Academics at a university in central England say a Muslim student and staffer were detained for nearly a week under British terrorism laws for attempting to print an al-Qaeda manual as part of the student’s dissertation research.
The arrest of 22-year-old Nottingham University master’s student Rizwaan Sabir and staff member Hicham Yezza has riled professors and raised questions about how closely authorities should be policing university work. Both were released without charge six days later, although Yezza, an Algerian, was subsequently re-arrested for violating immigration laws and is being deported.
Sabir was writing on the US approach to al-Qaeda in Iraq, said Rod Thornton, his supervisor and a terrorism researcher and a former British soldier. Sabir’s supporters say he downloaded and sent the al-Qaeda training document to Yezza, an acquaintance, because he didn’t want to pay the printing fee.
Someone then alerted police, who swooped in and arrested them both on May 14.
Sabir’s academic adviser, Bettina Renz, said on Saturday that the manual — freely available on the US Department of Justice Web site — was “obviously” part of her student’s research into Islamic extremism.
“If I was researching the subject very likely I would have looked at this myself,” Renz said. “The severity of the reaction is just mind-boggling to me, to be honest.”
Others are furious that Yezza, a 30-year-old former PhD student at Nottingham, faces deportation for what lawmaker Alan Simpson said looked like an attempt to make up for a botched terror raid.
“I can see no reason for an emergency deportation of Mr Hicham [Yezza] other than to cover the embarrassment of police and intelligence services,” Simpson said in a letter to Liam Byrne, Britain’s borders and immigration minister.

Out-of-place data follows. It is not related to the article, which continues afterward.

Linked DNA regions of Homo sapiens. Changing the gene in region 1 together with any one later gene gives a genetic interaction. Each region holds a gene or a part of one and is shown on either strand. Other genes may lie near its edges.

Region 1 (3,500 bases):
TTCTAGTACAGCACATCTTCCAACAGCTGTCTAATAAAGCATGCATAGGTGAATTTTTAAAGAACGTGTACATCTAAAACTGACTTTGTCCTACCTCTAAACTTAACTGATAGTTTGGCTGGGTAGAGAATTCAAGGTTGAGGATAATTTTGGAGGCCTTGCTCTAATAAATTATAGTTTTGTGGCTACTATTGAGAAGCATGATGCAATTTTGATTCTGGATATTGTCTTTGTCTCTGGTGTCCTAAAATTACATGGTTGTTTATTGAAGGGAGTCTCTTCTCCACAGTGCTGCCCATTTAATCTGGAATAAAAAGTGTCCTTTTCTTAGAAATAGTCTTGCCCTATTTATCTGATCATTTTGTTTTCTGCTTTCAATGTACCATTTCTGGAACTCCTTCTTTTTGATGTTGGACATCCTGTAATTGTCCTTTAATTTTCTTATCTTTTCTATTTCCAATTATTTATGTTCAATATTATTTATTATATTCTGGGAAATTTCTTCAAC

Nottinghamshire Police declined to speak about the arrests, but in a statement carried in newspapers, including the Muslim News and the Times Higher Education Supplement, they argued their actions were justified.
Nottingham University said in a statement that it was re-evaluating how to provide protection to “those who are conducting legitimate research in what might be controversial areas.” A spokeswoman for the university did not respond to messages seeking comment on Sunday.
Sabir and Yezza’s supporters plan a free-speech demonstration tomorrow during which staff will read excerpts from the manual in front of the university library, said Alf Nilsen, a professor at Nottingham’s School of Politics and International Relations.
He said the arrests were a violation of human rights and academic freedoms.
“I do think this particular incident actually illustrates the potentially draconian consequences of anti-terror legislation,” he said.
Human rights groups have complained that Britain’s anti-terrorism laws — which bar the possession of “material useful for terrorism” — could criminalize researchers or even just the merely curious.